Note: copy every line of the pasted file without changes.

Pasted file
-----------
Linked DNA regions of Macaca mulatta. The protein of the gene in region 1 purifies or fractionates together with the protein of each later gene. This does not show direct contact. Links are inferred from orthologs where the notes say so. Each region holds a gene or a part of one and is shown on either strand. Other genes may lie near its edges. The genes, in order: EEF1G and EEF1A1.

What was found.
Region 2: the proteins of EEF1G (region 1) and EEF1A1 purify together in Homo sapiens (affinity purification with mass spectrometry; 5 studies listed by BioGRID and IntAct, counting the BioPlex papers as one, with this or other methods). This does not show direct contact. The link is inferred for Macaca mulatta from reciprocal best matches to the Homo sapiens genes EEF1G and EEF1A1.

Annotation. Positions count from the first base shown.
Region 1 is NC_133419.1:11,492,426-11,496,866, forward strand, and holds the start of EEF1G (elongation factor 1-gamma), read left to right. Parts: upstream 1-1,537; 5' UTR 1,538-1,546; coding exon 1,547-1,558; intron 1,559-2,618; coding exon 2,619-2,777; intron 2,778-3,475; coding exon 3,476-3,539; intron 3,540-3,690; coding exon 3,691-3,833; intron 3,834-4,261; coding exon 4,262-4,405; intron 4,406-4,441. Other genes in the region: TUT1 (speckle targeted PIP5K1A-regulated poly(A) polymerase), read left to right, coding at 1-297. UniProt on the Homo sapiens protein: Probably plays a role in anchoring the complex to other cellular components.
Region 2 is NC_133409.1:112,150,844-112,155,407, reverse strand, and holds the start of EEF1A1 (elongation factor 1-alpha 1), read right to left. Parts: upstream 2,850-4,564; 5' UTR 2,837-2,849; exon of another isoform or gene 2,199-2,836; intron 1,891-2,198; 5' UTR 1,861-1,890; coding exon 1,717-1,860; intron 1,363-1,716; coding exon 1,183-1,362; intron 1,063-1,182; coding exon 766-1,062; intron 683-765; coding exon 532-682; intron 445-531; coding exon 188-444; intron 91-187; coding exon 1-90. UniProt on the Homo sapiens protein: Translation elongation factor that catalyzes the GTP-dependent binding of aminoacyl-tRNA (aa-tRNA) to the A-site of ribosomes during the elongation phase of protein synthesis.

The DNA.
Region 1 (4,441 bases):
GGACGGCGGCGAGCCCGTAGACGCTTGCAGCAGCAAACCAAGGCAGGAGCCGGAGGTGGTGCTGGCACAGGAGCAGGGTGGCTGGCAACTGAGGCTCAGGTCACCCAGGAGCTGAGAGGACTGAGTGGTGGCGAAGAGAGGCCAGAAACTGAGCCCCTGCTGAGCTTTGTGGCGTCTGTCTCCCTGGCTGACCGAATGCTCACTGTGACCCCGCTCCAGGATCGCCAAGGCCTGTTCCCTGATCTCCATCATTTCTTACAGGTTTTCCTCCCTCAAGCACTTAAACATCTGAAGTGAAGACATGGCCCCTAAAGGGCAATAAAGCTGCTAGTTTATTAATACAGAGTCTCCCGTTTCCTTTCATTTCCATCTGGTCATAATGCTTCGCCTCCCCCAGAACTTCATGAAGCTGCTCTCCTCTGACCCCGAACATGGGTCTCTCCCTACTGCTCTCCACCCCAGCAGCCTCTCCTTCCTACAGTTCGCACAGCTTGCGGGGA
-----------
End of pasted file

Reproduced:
Linked DNA regions of Macaca mulatta. The protein of the gene in region 1 purifies or fractionates together with the protein of each later gene. This does not show direct contact. Links are inferred from orthologs where the notes say so. Each region holds a gene or a part of one and is shown on either strand. Other genes may lie near its edges. The genes, in order: EEF1G and EEF1A1.

What was found.
Region 2: the proteins of EEF1G (region 1) and EEF1A1 purify together in Homo sapiens (affinity purification with mass spectrometry; 5 studies listed by BioGRID and IntAct, counting the BioPlex papers as one, with this or other methods). This does not show direct contact. The link is inferred for Macaca mulatta from reciprocal best matches to the Homo sapiens genes EEF1G and EEF1A1.

Annotation. Positions count from the first base shown.
Region 1 is NC_133419.1:11,492,426-11,496,866, forward strand, and holds the start of EEF1G (elongation factor 1-gamma), read left to right. Parts: upstream 1-1,537; 5' UTR 1,538-1,546; coding exon 1,547-1,558; intron 1,559-2,618; coding exon 2,619-2,777; intron 2,778-3,475; coding exon 3,476-3,539; intron 3,540-3,690; coding exon 3,691-3,833; intron 3,834-4,261; coding exon 4,262-4,405; intron 4,406-4,441. Other genes in the region: TUT1 (speckle targeted PIP5K1A-regulated poly(A) polymerase), read left to right, coding at 1-297. UniProt on the Homo sapiens protein: Probably plays a role in anchoring the complex to other cellular components.
Region 2 is NC_133409.1:112,150,844-112,155,407, reverse strand, and holds the start of EEF1A1 (elongation factor 1-alpha 1), read right to left. Parts: upstream 2,850-4,564; 5' UTR 2,837-2,849; exon of another isoform or gene 2,199-2,836; intron 1,891-2,198; 5' UTR 1,861-1,890; coding exon 1,717-1,860; intron 1,363-1,716; coding exon 1,183-1,362; intron 1,063-1,182; coding exon 766-1,062; intron 683-765; coding exon 532-682; intron 445-531; coding exon 188-444; intron 91-187; coding exon 1-90. UniProt on the Homo sapiens protein: Translation elongation factor that catalyzes the GTP-dependent binding of aminoacyl-tRNA (aa-tRNA) to the A-site of ribosomes during the elongation phase of protein synthesis.

The DNA.
Region 1 (4,441 bases):
GGACGGCGGCGAGCCCGTAGACGCTTGCAGCAGCAAACCAAGGCAGGAGCCGGAGGTGGTGCTGGCACAGGAGCAGGGTGGCTGGCAACTGAGGCTCAGGTCACCCAGGAGCTGAGAGGACTGAGTGGTGGCGAAGAGAGGCCAGAAACTGAGCCCCTGCTGAGCTTTGTGGCGTCTGTCTCCCTGGCTGACCGAATGCTCACTGTGACCCCGCTCCAGGATCGCCAAGGCCTGTTCCCTGATCTCCATCATTTCTTACAGGTTTTCCTCCCTCAAGCACTTAAACATCTGAAGTGAAGACATGGCCCCTAAAGGGCAATAAAGCTGCTAGTTTATTAATACAGAGTCTCCCGTTTCCTTTCATTTCCATCTGGTCATAATGCTTCGCCTCCCCCAGAACTTCATGAAGCTGCTCTCCTCTGACCCCGAACATGGGTCTCTCCCTACTGCTCTCCACCCCAGCAGCCTCTCCTTCCTACAGTTCGCACAGCTTGCGGGGA